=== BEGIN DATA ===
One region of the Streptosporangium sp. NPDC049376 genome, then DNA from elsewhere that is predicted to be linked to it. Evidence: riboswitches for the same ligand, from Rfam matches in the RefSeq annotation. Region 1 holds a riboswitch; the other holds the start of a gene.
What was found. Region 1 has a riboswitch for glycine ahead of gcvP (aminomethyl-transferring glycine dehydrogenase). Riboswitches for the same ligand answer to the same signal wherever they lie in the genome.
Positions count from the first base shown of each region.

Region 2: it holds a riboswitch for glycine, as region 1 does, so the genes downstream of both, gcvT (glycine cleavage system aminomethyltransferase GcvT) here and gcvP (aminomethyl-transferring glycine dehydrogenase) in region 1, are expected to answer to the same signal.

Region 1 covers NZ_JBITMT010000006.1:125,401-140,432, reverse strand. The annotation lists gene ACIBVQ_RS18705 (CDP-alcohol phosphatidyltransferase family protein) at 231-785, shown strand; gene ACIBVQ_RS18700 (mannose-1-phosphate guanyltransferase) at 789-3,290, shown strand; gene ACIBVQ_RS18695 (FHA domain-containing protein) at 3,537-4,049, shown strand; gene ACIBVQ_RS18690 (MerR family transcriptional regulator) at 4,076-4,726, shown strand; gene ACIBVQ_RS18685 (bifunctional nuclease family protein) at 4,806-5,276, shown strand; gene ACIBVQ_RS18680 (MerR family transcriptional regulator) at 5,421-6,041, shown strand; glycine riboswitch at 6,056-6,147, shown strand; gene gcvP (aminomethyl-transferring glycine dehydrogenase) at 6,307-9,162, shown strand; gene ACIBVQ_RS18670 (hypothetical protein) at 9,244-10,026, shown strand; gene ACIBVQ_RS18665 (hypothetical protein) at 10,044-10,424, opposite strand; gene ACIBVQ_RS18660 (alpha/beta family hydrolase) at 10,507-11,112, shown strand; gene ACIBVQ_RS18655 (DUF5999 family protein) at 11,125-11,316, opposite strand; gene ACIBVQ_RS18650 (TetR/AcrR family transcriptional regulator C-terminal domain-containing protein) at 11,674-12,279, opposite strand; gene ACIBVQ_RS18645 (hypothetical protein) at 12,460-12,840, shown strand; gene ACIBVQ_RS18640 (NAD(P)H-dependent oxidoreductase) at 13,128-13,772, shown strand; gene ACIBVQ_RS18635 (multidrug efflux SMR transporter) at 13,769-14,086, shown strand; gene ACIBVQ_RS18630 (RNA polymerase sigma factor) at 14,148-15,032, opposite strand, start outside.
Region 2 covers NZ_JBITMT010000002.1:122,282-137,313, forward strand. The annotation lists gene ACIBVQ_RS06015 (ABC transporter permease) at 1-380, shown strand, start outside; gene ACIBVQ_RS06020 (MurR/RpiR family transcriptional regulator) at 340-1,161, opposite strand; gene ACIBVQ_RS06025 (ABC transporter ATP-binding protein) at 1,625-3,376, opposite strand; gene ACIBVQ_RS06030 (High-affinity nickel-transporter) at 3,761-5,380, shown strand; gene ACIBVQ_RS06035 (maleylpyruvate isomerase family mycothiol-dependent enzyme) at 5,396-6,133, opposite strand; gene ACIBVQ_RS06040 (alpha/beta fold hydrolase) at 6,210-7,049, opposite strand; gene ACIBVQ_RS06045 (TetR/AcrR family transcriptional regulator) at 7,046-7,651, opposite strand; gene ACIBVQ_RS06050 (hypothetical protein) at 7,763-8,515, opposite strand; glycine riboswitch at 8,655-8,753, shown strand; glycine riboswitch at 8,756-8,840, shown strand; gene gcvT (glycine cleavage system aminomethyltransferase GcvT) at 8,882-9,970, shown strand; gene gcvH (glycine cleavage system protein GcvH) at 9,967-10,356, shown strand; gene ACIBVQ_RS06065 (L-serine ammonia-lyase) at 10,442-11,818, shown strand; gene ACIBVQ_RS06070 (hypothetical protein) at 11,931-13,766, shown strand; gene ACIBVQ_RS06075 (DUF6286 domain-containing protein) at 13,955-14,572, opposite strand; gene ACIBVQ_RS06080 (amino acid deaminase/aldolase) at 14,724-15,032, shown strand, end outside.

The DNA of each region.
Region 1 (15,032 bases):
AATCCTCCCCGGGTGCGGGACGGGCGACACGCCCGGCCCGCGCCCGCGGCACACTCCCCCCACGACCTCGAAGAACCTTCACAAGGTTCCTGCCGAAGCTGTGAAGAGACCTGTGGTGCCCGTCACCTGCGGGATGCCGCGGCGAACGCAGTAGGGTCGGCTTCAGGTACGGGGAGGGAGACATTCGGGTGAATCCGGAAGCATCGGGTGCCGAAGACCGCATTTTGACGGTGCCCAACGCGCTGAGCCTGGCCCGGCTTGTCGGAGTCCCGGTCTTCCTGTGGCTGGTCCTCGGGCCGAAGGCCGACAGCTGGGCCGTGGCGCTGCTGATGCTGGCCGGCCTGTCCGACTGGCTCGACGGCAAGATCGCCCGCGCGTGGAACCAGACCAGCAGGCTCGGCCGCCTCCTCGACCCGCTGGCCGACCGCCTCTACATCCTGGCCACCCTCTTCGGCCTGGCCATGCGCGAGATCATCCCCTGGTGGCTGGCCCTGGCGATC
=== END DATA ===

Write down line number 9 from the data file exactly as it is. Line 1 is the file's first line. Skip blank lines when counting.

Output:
AATCCTCCCCGGGTGCGGGACGGGCGACACGCCCGGCCCGCGCCCGCGGCACACTCCCCCCACGACCTCGAAGAACCTTCACAAGGTTCCTGCCGAAGCTGTGAAGAGACCTGTGGTGCCCGTCACCTGCGGGATGCCGCGGCGAACGCAGTAGGGTCGGCTTCAGGTACGGGGAGGGAGACATTCGGGTGAATCCGGAAGCATCGGGTGCCGAAGACCGCATTTTGACGGTGCCCAACGCGCTGAGCCTGGCCCGGCTTGTCGGAGTCCCGGTCTTCCTGTGGCTGGTCCTCGGGCCGAAGGCCGACAGCTGGGCCGTGGCGCTGCTGATGCTGGCCGGCCTGTCCGACTGGCTCGACGGCAAGATCGCCCGCGCGTGGAACCAGACCAGCAGGCTCGGCCGCCTCCTCGACCCGCTGGCCGACCGCCTCTACATCCTGGCCACCCTCTTCGGCCTGGCCATGCGCGAGATCATCCCCTGGTGGCTGGCCCTGGCGATC